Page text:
Before early October, when rifle deer season starts, consider checking out the South Fork for a quiet camping spot next to a beautiful river, go hiking, mountain biking, hot-springing or do a road bike ride. I found the ride to be especially nice in the first 15 miles, where we rode through big green ponderosa pines and Douglas firs, and pedaled close enough to the South Fork that we could see the river. Later, you ride in a giant burn zone, and it seems like a bomb went off back there and stripped away all the forest cover. It's still super raw many years after those forest fires.

I was looking for spawning salmon, but I didn't get out and peer into the deep pools. I stayed on my bike because we had a lot of miles to clock. Our plan was to go over to Warm Lake and back for a 65- mile ride. It took us longer than expected to cover the first 31 miles to Warm Lake. There are several big climbs to Profile Summit, and it's generally uphill going from Lick Creek to Warm Lake. My GPS said I'd burned 2900 calories by the time we reached North Shore Lodge! We were ready for a burger! Seemed like I drank 3 quarts of water during lunch.

A couple of happy anglers at Warm Lake.
The main cafe, cabins and picnic tables by the North Shore Lodge. 
North Shore Lodge is a great destination, BTW. They've got a beach, docks, a place to launch your boat, a bar and cafe, cabins for rent, supplies -- just a great place located there right on the shoreline of Warm Lake. People were having a great time chilling next to the lake, hanging by the beach, having a beer on the outdoor deck of the cafe, or hanging out by the cabin. We sure enjoyed our time chilling there, and topped it off with a big huckleberry ice cream cone.

At that point, our truck seemed like a world away! I knew Wendy couldn't ride all the way back, she had some hot spots on her feet (new riding shoes), and I didn't really feel like doing the whole thing either. Lucky for us, some hot-springers offered to take us half-way down the South Fork, and then we had an easy 16-mile ride mostly downhill to the truck.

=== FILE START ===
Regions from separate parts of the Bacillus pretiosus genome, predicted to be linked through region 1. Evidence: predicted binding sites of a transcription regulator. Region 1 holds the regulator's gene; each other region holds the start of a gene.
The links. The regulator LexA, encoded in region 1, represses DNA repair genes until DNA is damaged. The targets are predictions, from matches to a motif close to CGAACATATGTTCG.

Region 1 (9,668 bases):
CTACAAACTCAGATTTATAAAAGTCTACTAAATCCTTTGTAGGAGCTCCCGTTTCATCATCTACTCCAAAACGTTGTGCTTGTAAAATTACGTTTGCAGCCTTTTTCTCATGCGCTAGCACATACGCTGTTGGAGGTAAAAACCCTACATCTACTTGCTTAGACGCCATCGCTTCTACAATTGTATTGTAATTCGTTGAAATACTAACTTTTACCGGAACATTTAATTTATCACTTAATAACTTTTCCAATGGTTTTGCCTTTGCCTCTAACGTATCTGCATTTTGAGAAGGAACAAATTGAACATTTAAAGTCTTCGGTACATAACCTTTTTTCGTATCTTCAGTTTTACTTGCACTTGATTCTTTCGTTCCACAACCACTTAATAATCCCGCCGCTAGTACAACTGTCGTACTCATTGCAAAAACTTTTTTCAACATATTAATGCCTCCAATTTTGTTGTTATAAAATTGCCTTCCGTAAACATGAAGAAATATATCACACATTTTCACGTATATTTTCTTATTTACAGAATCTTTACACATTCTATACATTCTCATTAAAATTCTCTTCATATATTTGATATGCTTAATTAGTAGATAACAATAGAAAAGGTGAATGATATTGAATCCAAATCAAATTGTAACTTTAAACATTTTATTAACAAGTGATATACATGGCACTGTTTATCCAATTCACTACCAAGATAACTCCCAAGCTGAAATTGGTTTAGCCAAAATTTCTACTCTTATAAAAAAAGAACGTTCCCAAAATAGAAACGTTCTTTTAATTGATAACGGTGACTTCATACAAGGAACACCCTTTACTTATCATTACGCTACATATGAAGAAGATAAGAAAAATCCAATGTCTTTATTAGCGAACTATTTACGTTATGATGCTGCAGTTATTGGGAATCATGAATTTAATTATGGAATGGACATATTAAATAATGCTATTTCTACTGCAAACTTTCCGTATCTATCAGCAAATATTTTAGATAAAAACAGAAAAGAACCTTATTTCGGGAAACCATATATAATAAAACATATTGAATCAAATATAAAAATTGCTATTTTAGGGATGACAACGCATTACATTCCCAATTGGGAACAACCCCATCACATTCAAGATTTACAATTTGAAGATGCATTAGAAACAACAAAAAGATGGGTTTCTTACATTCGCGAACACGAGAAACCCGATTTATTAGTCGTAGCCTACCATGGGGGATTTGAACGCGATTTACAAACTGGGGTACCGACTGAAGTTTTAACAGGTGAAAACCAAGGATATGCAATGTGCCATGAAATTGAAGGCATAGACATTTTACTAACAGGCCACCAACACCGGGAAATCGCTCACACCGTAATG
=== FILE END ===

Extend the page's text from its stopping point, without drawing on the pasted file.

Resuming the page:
Hard-core road riders that do the 90-mile version of the Cascade 4 Summit Challenge ride do most of the South Fork road after they scale Big Creek Summit. If you're super fit, riding the South Fork both directions is totally doable in a day. For more casual road riders, you might try riding one-way from Warm Lake to Lick Creek, it's much easier that way. Place a shuttle rig at Lick Creek Road, or have a friend run a sag wagon and pick you up. Maybe they could soak in a hot springs, go fishing or hiking while you're out on the ride.

If you'd like to explore the South Fork Salmon River area, consult a Boise National Forest and Payette National Forest map to plan your trip. The South Fork actually is split between the Boise and Payette forests. Maybe you have online mapping software. The developed campgrounds back there are Buckhorn, Camp Creek, Poverty Flat, and Penny Spring. From the Lick Creek side, you're only 15 miles from Yellow Pine, which is definitely worth a visit. Salmon spawning season is just beginning on the South Fork, according to IDFG, and if you'd like to see some fish spawning, look for them in the Stolle Meadows area.

I feature a fun mountain bike loop on the South Fork in my Mountain Biking in McCall book. It's called the Teapot Mountain Loop. It's a narrow two-track four-wheeler trail, 11 miles in length that circumnavigates Teapot Mountain. The ride features 2,100 feet of gain. Travel time is 1.5-2 hours. The ride goes from Buckhorn Creek to Jakie Creek and then you circle back on the South Fork road.

Hope we all have a weekend with no smoky skies!
- SS